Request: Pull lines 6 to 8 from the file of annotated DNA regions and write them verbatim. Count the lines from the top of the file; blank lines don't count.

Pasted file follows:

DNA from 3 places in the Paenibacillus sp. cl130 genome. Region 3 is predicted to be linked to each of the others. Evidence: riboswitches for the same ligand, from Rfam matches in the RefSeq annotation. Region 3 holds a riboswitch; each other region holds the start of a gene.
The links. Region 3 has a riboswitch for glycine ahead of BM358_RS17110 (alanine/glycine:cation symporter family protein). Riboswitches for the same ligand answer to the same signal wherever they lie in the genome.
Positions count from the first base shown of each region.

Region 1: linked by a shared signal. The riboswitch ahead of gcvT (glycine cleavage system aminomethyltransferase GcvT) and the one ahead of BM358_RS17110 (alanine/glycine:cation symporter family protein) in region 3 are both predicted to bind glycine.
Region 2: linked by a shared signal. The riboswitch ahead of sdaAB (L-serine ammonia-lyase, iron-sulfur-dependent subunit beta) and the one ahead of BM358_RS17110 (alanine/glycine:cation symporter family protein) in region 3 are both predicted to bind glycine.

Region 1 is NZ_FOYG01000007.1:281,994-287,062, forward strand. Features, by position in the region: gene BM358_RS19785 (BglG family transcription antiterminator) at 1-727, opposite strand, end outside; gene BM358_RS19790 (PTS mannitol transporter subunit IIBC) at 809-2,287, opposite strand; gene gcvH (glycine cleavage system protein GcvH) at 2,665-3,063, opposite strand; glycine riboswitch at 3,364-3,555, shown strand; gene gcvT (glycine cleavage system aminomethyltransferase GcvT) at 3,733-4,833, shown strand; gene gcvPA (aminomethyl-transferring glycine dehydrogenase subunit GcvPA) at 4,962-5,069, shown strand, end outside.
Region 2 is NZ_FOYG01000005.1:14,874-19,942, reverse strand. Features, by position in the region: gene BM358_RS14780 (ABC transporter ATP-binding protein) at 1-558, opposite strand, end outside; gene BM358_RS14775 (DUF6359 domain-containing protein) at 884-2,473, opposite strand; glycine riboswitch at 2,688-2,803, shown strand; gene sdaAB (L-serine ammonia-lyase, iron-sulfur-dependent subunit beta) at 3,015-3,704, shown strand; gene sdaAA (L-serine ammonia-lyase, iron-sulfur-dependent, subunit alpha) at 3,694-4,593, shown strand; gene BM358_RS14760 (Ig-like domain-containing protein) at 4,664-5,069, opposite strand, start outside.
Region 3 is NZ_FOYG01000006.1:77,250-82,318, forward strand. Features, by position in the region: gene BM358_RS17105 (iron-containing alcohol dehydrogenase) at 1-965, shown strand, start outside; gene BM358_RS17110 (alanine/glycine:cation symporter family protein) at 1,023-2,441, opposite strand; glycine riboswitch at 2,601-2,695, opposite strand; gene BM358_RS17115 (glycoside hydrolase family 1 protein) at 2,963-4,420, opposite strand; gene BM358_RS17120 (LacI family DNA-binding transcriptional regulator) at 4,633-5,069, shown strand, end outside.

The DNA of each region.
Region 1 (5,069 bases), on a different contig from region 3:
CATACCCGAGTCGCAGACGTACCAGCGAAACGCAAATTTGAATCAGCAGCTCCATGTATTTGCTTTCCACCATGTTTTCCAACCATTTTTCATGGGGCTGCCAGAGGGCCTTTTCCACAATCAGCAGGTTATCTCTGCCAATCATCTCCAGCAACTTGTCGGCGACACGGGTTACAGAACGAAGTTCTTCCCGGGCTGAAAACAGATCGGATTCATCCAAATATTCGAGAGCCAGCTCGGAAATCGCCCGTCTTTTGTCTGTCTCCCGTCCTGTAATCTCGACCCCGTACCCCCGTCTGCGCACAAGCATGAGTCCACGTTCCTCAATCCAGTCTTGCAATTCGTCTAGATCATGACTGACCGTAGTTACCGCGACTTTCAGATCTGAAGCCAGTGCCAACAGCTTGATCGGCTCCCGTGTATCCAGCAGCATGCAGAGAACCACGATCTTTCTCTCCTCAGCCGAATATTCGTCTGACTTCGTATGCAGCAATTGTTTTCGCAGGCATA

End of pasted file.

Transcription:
Region 1 is NZ_FOYG01000007.1:281,994-287,062, forward strand. Features, by position in the region: gene BM358_RS19785 (BglG family transcription antiterminator) at 1-727, opposite strand, end outside; gene BM358_RS19790 (PTS mannitol transporter subunit IIBC) at 809-2,287, opposite strand; gene gcvH (glycine cleavage system protein GcvH) at 2,665-3,063, opposite strand; glycine riboswitch at 3,364-3,555, shown strand; gene gcvT (glycine cleavage system aminomethyltransferase GcvT) at 3,733-4,833, shown strand; gene gcvPA (aminomethyl-transferring glycine dehydrogenase subunit GcvPA) at 4,962-5,069, shown strand, end outside.
Region 2 is NZ_FOYG01000005.1:14,874-19,942, reverse strand. Features, by position in the region: gene BM358_RS14780 (ABC transporter ATP-binding protein) at 1-558, opposite strand, end outside; gene BM358_RS14775 (DUF6359 domain-containing protein) at 884-2,473, opposite strand; glycine riboswitch at 2,688-2,803, shown strand; gene sdaAB (L-serine ammonia-lyase, iron-sulfur-dependent subunit beta) at 3,015-3,704, shown strand; gene sdaAA (L-serine ammonia-lyase, iron-sulfur-dependent, subunit alpha) at 3,694-4,593, shown strand; gene BM358_RS14760 (Ig-like domain-containing protein) at 4,664-5,069, opposite strand, start outside.
Region 3 is NZ_FOYG01000006.1:77,250-82,318, forward strand. Features, by position in the region: gene BM358_RS17105 (iron-containing alcohol dehydrogenase) at 1-965, shown strand, start outside; gene BM358_RS17110 (alanine/glycine:cation symporter family protein) at 1,023-2,441, opposite strand; glycine riboswitch at 2,601-2,695, opposite strand; gene BM358_RS17115 (glycoside hydrolase family 1 protein) at 2,963-4,420, opposite strand; gene BM358_RS17120 (LacI family DNA-binding transcriptional regulator) at 4,633-5,069, shown strand, end outside.